Being in the mobile application security market, I speak with mobile developers fairly regularly, and I know there are a million things on their plates.  Most of us feel like we are being careful when we program and we are trying to be as secure as possible.  We reuse blocks that we know work and libraries that we have faith in and may have used for a number of years. We really do not have the cycles to focus on security unless our project managers focus us on it.

What troubles me is when I hear a developer tell me that they don’t need to focus on security because the operating system manufacturer has it covered.  In today’s mobile application development space, this is the last thing we should be relying on.  Looking back at the Microsoft Windows world, there was a time when developers said the same thing about that platform, but it was quickly wiped away.  Look at Apple’s Mac OS, how many of us still think that it has never been hacked (it has, a few times now too)?  Learn from our past experiences.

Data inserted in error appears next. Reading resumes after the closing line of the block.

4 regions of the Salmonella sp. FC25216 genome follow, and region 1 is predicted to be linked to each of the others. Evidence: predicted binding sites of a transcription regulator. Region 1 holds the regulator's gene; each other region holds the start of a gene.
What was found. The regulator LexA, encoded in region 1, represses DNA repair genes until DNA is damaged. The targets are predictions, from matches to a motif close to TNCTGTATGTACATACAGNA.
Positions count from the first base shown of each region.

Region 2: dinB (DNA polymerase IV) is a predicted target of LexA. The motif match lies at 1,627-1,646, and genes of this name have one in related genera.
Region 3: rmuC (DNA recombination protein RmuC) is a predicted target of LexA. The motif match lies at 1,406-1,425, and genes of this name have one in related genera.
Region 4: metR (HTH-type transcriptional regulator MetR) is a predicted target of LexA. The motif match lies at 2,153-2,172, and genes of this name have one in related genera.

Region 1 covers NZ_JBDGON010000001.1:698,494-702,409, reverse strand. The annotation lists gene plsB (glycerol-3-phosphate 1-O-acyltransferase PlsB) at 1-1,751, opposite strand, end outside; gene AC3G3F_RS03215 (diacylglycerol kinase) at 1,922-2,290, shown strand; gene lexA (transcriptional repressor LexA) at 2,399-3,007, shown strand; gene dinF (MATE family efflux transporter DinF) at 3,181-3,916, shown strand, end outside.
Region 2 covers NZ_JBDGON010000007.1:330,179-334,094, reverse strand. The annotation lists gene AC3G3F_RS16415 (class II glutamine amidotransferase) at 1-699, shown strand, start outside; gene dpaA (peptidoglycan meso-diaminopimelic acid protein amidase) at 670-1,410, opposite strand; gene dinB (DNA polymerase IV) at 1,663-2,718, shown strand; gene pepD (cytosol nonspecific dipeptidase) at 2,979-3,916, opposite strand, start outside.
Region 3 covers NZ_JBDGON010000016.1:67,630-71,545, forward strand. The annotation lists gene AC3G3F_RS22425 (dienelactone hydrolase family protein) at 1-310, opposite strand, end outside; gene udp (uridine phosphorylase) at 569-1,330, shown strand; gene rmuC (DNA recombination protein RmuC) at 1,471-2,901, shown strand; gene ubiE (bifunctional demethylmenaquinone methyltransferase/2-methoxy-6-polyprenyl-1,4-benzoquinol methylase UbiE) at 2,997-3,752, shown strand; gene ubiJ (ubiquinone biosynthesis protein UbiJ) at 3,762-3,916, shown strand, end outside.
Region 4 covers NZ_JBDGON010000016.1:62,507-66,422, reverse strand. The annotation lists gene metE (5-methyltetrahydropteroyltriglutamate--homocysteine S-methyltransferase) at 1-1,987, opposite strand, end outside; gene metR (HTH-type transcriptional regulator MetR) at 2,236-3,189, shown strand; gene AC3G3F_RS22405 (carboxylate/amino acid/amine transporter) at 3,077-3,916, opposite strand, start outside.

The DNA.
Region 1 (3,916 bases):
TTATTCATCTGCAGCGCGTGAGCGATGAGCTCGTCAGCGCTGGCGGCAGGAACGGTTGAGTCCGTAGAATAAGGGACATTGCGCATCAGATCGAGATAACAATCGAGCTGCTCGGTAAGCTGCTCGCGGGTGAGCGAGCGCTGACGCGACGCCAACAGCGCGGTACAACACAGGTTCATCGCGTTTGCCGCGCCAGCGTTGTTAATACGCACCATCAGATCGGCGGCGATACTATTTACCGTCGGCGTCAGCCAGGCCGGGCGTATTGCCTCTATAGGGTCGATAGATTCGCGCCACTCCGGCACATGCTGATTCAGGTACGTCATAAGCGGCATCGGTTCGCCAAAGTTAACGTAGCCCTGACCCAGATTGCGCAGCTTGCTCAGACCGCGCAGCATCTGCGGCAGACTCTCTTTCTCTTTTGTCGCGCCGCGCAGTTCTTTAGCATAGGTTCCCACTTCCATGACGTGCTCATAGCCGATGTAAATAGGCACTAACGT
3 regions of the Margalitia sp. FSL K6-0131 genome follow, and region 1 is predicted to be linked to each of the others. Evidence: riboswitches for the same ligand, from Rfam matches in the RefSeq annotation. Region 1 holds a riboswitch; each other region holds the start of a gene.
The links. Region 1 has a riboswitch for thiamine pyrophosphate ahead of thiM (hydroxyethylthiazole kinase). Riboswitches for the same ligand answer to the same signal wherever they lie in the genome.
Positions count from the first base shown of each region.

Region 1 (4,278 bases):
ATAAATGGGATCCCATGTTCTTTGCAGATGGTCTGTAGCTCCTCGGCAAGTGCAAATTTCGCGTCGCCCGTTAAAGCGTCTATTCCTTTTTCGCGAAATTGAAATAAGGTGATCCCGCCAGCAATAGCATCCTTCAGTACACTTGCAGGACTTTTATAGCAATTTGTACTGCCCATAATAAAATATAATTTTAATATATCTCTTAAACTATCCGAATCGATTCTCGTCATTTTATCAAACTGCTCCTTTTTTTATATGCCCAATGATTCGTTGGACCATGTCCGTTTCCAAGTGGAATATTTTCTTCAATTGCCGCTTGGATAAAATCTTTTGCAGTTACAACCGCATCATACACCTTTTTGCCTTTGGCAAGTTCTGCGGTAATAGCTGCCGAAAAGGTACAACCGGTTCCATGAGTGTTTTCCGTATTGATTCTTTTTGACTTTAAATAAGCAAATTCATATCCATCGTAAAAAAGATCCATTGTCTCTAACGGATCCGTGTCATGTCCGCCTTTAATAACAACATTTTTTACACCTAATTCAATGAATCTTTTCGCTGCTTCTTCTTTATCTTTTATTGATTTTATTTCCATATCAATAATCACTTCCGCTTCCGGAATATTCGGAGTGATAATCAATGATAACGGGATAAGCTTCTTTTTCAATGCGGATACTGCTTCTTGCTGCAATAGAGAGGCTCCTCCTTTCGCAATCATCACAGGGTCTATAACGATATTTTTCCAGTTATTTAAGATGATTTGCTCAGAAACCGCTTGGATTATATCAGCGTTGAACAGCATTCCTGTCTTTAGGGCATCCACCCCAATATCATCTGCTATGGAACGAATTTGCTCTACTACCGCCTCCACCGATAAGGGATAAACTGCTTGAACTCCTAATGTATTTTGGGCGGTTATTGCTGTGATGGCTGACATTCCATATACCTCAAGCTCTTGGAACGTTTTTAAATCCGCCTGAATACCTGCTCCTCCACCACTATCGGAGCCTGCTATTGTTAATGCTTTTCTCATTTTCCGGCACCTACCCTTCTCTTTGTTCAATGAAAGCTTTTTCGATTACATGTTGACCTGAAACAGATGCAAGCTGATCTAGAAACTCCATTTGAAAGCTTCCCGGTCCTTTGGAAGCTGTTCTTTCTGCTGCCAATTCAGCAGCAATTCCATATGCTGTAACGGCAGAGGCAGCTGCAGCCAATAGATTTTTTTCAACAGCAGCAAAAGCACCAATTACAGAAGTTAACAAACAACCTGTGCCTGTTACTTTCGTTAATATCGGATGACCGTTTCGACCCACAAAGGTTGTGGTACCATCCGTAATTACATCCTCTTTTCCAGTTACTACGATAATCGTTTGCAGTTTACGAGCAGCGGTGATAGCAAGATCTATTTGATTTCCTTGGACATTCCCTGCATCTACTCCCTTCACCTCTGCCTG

Securing a mobile application can be quick and easy.  Yes I work with a mobile application security company, but still, hardening and shielding an application is the least we should be doing.  Some companies, like VASCO, offer a low to no code option of introducing this security technology.  The process is straightforward and can be administered in a matter of minutes.

Sorry for the propaganda, but sometimes I think we all need a little push….

#Cryptocurrency under #attack

Posted in Computers and Internet, Security with tags , , , , , , , on January 16, 2018 by Will